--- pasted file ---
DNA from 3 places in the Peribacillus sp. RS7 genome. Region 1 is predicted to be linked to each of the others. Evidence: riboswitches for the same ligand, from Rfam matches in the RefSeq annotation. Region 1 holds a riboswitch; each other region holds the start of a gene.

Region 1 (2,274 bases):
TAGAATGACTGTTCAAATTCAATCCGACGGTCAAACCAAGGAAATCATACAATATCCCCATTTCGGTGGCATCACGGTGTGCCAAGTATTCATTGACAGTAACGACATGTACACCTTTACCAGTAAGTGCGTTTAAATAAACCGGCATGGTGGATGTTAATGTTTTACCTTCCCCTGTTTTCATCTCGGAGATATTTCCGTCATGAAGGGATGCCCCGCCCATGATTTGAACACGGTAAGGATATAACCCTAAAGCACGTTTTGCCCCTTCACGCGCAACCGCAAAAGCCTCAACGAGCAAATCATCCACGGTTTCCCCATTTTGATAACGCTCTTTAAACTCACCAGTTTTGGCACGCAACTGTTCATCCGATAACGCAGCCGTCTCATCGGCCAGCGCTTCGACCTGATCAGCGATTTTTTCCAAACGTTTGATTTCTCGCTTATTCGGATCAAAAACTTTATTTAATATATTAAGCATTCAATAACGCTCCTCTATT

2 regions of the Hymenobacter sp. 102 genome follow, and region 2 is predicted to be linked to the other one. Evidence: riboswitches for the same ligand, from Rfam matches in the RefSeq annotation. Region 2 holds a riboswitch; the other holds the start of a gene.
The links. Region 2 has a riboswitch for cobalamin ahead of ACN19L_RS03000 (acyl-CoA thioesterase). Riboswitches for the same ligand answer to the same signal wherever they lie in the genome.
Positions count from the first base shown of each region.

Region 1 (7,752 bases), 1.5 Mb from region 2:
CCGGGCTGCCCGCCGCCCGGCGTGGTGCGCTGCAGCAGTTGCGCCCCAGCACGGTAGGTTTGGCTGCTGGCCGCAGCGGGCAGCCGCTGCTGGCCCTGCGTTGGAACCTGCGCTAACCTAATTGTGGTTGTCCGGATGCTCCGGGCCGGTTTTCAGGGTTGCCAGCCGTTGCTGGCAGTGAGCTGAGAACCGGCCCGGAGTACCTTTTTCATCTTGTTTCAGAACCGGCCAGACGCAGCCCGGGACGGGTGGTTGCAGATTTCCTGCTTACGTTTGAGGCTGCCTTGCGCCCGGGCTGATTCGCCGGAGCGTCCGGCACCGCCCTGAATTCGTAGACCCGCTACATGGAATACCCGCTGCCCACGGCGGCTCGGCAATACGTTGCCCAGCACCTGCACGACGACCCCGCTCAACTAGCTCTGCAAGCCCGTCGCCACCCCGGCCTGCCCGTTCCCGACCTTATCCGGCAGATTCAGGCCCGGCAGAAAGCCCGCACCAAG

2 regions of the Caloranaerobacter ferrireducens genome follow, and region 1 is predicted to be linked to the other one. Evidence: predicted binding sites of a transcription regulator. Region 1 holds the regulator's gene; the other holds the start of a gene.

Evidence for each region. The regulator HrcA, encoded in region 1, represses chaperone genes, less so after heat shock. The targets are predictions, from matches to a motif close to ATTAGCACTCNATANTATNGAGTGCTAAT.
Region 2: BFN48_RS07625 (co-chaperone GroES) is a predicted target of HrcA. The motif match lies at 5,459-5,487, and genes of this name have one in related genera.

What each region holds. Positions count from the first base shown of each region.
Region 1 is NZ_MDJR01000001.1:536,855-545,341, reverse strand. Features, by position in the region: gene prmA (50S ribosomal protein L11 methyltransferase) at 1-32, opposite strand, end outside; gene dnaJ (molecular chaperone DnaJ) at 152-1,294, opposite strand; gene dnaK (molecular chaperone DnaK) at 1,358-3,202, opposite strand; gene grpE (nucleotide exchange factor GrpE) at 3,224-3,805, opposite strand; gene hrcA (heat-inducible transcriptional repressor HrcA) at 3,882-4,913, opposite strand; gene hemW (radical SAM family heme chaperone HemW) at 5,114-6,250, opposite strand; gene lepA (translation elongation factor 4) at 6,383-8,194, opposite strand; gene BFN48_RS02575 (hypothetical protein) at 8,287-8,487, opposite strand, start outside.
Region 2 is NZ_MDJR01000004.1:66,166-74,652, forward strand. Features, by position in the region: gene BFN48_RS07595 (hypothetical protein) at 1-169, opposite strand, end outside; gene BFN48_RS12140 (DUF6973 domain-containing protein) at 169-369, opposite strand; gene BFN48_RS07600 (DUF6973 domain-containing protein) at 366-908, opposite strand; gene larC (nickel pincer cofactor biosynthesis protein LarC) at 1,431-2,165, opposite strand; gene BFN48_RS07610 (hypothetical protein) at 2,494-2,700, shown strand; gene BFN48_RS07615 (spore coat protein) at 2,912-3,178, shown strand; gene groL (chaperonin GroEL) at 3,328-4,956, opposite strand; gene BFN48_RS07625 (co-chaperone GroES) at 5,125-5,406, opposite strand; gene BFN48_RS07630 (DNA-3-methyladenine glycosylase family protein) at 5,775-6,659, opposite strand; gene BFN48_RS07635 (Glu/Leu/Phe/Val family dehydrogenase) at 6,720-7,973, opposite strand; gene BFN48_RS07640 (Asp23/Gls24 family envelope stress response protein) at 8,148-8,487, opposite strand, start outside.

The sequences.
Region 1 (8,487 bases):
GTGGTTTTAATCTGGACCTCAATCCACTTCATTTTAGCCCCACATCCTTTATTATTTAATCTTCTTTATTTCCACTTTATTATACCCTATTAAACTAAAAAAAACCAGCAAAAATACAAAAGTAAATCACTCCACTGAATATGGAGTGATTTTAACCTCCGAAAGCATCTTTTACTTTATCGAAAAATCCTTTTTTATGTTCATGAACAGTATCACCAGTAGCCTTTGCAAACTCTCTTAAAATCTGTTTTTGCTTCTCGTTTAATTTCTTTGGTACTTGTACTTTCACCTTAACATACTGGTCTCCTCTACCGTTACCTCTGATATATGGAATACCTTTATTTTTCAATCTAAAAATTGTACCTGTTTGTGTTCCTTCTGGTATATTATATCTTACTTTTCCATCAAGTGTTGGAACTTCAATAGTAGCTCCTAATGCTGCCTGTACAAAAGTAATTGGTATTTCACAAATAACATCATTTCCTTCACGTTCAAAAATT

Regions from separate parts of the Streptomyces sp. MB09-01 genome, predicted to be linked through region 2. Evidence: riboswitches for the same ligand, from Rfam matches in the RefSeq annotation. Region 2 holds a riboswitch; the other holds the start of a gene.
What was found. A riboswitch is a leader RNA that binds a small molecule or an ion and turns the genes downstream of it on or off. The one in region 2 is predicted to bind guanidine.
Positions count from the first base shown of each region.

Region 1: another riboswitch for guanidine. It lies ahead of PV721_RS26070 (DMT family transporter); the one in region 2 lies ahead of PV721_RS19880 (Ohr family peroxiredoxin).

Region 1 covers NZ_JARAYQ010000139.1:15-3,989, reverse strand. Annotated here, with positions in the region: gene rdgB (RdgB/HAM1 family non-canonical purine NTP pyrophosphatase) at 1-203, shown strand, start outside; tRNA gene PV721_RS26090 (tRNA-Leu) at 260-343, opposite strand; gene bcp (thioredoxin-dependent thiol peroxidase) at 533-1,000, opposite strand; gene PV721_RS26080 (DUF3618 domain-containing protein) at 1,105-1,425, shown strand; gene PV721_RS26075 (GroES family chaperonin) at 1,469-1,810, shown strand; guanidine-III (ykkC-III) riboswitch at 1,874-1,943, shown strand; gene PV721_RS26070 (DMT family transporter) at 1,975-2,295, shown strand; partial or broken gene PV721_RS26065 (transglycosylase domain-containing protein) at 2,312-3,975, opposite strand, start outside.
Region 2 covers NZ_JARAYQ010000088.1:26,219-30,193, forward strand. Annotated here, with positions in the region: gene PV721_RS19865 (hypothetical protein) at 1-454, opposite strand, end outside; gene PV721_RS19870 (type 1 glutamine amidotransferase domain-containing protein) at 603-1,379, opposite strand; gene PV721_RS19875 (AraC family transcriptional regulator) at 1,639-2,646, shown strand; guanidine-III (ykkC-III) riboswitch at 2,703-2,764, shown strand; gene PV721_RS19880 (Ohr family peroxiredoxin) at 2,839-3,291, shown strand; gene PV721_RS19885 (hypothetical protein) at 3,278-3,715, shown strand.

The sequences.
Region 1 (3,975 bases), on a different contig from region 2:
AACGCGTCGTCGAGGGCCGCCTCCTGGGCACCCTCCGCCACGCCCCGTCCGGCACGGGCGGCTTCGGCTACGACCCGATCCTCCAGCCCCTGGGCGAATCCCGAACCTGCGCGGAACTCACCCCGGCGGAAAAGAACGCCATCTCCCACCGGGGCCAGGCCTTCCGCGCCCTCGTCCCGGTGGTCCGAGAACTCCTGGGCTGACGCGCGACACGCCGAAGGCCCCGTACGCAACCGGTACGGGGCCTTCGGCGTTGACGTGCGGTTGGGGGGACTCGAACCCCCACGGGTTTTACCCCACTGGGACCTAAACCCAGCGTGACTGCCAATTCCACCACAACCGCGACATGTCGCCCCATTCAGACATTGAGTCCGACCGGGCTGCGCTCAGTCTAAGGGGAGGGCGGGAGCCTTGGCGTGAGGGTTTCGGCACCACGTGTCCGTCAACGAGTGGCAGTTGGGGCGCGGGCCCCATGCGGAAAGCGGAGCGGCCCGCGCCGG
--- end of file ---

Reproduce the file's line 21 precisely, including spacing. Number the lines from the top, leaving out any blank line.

Region 1: another riboswitch for guanidine. It lies ahead of PV721_RS26070 (DMT family transporter); the one in region 2 lies ahead of PV721_RS19880 (Ohr family peroxiredoxin).